P5+1 Want Decrease, Iran Increases
Uranium enrichment has always been at the base of the suspicions that Iran’s nuclear program is far from peaceful: 5% enriched uranium is enough to fuel reactors for electricity purposes and were Iran to accept the 5% limit, the nuclear crisis would not exist nor would the ensuing sanctions.
In the Geneva “nuclear agreement” in November, Iran agreed to limit its enrichment to 5% and neutralize all stockpiles of 20% enriched uranium. Since then, instead of decreasing the levels of enrichment and increasing the level of trust, Tehran has done the exact opposite.
Increasing Enrichment and Distrust
Within a month of the “nuclear deal”, Foreign Minister Javad Zarif warned that Iran could resume 20% enrichment within 24 hours…
Barely a week later, Majlis legislators pushed for an old-new 60% Uranium enrichment bill in parliament as outlined in our last post which would actually force the enrichment of uranium to 60% to “provide fuel for submarine engines if the sanctions are tightened and Iran’s nuclear rights are ignored”. The bill was successfully introduced by 100 lawmakers last week and now has over 200 backers…two third of the Majlis!
Within the same week, the chief of Iran’s nuclear program and former foreign minister, Ali Akbar Salehi, told the world that his country is building a new generation of centrifuges for uranium enrichment.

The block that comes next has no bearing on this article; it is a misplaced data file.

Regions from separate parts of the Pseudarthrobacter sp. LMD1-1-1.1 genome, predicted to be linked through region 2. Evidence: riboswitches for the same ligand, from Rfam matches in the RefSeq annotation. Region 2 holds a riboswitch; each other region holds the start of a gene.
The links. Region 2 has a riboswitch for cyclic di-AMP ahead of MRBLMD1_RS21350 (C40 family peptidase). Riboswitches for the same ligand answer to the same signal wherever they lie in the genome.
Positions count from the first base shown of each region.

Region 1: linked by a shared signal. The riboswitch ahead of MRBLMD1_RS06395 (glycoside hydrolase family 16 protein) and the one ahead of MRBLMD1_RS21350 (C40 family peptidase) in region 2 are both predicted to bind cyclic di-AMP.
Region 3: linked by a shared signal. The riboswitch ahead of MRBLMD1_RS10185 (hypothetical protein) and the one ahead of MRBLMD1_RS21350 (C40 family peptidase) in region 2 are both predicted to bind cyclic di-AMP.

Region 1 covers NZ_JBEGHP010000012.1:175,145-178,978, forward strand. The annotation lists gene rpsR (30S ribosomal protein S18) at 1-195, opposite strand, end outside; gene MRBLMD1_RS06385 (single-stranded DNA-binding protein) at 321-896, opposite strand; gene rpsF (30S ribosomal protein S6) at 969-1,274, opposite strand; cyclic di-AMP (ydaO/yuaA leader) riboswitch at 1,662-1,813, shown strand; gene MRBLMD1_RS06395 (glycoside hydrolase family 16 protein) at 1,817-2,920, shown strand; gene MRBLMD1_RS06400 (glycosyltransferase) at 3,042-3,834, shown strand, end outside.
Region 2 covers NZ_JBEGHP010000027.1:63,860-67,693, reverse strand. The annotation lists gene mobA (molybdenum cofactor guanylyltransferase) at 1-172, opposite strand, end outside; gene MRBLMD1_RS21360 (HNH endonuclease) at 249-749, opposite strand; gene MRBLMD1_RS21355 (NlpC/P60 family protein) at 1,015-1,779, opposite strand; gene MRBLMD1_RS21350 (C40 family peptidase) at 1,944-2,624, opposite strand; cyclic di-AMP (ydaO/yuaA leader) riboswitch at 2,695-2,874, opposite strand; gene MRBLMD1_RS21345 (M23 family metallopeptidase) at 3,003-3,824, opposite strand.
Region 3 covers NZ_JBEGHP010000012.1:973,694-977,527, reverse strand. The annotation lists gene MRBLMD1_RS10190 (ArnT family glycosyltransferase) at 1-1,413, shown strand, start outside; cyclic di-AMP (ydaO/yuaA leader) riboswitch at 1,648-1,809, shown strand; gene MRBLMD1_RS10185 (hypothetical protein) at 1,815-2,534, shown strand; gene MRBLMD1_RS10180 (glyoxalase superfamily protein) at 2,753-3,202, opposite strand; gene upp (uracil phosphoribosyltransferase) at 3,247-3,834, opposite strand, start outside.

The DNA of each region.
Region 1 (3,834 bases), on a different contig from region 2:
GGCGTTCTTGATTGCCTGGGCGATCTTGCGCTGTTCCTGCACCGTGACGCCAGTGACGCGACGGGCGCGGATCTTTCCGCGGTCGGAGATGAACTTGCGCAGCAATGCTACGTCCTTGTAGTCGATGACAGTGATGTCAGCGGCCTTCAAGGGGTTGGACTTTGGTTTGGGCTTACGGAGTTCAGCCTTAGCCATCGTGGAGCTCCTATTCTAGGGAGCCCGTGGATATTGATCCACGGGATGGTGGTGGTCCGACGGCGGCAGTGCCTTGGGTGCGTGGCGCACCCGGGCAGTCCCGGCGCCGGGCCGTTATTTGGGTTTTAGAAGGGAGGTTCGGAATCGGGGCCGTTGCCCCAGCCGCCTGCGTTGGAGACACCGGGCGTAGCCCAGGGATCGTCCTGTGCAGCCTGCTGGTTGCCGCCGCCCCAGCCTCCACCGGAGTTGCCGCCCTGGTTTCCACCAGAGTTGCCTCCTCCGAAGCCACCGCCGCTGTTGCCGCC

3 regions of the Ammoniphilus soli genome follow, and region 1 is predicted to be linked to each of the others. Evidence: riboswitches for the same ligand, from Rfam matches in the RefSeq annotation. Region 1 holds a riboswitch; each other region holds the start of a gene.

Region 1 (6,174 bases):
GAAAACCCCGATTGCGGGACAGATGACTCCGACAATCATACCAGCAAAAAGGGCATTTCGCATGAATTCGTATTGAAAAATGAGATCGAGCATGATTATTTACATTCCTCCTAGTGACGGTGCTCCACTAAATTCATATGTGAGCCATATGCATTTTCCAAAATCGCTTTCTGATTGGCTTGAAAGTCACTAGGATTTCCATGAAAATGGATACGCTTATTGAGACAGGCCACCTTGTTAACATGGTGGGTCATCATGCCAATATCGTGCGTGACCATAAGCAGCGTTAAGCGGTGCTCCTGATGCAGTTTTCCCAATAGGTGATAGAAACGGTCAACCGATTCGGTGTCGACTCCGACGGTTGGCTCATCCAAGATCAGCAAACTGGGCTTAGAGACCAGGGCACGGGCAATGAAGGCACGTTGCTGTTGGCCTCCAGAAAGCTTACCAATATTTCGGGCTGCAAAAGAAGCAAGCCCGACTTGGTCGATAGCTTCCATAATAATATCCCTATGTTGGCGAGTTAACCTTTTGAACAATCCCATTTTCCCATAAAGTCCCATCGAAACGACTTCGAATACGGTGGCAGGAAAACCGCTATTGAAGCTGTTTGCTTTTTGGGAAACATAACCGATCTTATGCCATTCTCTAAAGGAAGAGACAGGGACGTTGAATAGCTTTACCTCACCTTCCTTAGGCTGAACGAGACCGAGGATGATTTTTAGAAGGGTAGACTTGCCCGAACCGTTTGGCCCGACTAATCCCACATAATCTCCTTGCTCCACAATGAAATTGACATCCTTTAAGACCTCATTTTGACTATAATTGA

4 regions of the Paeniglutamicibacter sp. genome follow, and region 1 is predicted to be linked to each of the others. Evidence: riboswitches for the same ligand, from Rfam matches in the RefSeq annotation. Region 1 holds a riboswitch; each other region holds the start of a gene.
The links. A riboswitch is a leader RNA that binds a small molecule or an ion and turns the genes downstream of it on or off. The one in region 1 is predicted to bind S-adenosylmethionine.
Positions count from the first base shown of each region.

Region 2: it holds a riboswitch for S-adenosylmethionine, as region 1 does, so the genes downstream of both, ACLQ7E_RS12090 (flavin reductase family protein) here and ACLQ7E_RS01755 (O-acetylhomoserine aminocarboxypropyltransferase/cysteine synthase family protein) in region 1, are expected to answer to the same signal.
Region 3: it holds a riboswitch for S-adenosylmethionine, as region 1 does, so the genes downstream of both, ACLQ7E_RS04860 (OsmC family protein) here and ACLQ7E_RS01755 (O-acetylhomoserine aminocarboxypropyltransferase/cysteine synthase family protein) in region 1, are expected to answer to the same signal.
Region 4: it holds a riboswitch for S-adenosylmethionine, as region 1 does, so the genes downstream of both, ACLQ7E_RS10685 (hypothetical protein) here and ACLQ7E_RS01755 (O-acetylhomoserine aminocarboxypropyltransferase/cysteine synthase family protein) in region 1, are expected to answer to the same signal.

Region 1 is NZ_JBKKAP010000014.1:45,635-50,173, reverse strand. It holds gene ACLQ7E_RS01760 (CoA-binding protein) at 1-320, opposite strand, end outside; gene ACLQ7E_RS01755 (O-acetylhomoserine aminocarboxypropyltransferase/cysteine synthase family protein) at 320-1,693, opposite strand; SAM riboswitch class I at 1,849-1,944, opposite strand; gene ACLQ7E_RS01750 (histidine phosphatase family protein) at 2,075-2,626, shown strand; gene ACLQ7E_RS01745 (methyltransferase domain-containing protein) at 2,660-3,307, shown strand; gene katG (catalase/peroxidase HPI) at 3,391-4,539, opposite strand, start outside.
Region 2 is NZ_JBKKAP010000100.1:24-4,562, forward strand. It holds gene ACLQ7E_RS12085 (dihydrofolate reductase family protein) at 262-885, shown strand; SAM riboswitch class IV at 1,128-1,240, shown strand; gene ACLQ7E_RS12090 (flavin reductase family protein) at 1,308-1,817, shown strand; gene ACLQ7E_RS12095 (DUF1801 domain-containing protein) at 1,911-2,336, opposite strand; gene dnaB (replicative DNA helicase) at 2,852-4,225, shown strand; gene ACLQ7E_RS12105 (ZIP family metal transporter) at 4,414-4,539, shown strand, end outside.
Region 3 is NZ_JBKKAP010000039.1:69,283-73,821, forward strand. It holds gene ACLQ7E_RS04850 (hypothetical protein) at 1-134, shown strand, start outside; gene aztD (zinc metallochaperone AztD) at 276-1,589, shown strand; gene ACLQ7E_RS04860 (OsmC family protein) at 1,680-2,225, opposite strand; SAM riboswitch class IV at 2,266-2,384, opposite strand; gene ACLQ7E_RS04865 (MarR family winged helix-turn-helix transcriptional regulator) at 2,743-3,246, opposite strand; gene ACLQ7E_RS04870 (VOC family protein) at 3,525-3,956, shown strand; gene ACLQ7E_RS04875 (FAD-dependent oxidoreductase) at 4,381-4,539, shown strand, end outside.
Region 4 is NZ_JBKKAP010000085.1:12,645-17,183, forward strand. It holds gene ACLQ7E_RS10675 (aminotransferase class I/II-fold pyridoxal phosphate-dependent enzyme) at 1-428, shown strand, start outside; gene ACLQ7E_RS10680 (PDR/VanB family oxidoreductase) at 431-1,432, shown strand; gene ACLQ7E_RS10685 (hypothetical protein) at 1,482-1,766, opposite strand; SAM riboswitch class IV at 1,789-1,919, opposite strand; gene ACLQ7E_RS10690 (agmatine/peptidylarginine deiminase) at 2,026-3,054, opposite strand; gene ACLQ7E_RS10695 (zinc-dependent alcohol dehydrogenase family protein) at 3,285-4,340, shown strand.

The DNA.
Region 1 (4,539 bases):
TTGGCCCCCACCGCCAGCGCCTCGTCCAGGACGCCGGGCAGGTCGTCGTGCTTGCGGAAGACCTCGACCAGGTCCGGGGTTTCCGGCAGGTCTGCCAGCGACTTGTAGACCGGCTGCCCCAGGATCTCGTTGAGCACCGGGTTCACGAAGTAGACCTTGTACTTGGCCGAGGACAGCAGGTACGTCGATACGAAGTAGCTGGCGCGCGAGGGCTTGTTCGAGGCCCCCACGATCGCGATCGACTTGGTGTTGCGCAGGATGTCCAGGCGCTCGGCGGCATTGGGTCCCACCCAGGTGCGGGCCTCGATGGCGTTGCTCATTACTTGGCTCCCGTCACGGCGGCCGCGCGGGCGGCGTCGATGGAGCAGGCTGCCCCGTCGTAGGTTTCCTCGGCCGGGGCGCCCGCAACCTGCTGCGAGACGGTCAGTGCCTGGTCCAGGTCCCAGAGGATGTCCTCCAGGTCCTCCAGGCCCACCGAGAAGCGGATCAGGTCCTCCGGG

20%, 60%…so much for the “confidence-building” steps President Hassan Rouhani expounded on back in September.
Tehran’s True Colors
Whenever Tehran tries to increase its levels of enrichment, questions regarding the real nature of its nuclear program naturally arise – putting any agreement at risk.
Democrat Bob Menendez, the Senate Foreign Relations Committee Chairman, sums it up nicely: “Iranians are showing their true intentions….If you’re talking about producing more advanced centrifuges that are only used to enrich uranium at a quicker rate … the only purposes of that and the only reason you won’t give us access to [a military research facility] is because you’re really not thinking about nuclear power for domestic energy — you’re thinking about nuclear power for nuclear weapons”.
- Assumption: Iran wants a deal to ease sanctions.
- Fact: Iran is continuously working on its nuclear program regardless of any deal.